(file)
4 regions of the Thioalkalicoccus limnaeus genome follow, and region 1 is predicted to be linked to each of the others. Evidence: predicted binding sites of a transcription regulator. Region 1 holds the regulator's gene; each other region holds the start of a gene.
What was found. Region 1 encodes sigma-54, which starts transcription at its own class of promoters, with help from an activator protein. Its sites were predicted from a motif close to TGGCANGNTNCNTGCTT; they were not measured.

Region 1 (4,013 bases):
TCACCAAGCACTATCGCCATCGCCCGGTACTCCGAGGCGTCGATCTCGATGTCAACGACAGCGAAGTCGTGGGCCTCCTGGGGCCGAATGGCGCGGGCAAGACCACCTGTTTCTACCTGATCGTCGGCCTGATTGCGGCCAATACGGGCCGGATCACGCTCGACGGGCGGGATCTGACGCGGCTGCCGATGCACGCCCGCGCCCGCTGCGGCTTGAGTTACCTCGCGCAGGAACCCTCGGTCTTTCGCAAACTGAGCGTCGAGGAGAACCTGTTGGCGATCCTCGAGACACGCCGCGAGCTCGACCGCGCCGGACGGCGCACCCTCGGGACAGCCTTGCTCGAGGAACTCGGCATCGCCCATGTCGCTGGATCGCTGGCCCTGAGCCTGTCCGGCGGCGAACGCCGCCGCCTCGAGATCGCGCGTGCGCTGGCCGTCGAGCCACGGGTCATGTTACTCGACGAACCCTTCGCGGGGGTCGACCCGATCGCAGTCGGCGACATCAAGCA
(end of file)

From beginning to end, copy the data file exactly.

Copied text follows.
4 regions of the Thioalkalicoccus limnaeus genome follow, and region 1 is predicted to be linked to each of the others. Evidence: predicted binding sites of a transcription regulator. Region 1 holds the regulator's gene; each other region holds the start of a gene.
What was found. Region 1 encodes sigma-54, which starts transcription at its own class of promoters, with help from an activator protein. Its sites were predicted from a motif close to TGGCANGNTNCNTGCTT; they were not measured.

Region 1 (4,013 bases):
TCACCAAGCACTATCGCCATCGCCCGGTACTCCGAGGCGTCGATCTCGATGTCAACGACAGCGAAGTCGTGGGCCTCCTGGGGCCGAATGGCGCGGGCAAGACCACCTGTTTCTACCTGATCGTCGGCCTGATTGCGGCCAATACGGGCCGGATCACGCTCGACGGGCGGGATCTGACGCGGCTGCCGATGCACGCCCGCGCCCGCTGCGGCTTGAGTTACCTCGCGCAGGAACCCTCGGTCTTTCGCAAACTGAGCGTCGAGGAGAACCTGTTGGCGATCCTCGAGACACGCCGCGAGCTCGACCGCGCCGGACGGCGCACCCTCGGGACAGCCTTGCTCGAGGAACTCGGCATCGCCCATGTCGCTGGATCGCTGGCCCTGAGCCTGTCCGGCGGCGAACGCCGCCGCCTCGAGATCGCGCGTGCGCTGGCCGTCGAGCCACGGGTCATGTTACTCGACGAACCCTTCGCGGGGGTCGACCCGATCGCAGTCGGCGACATCAAGCA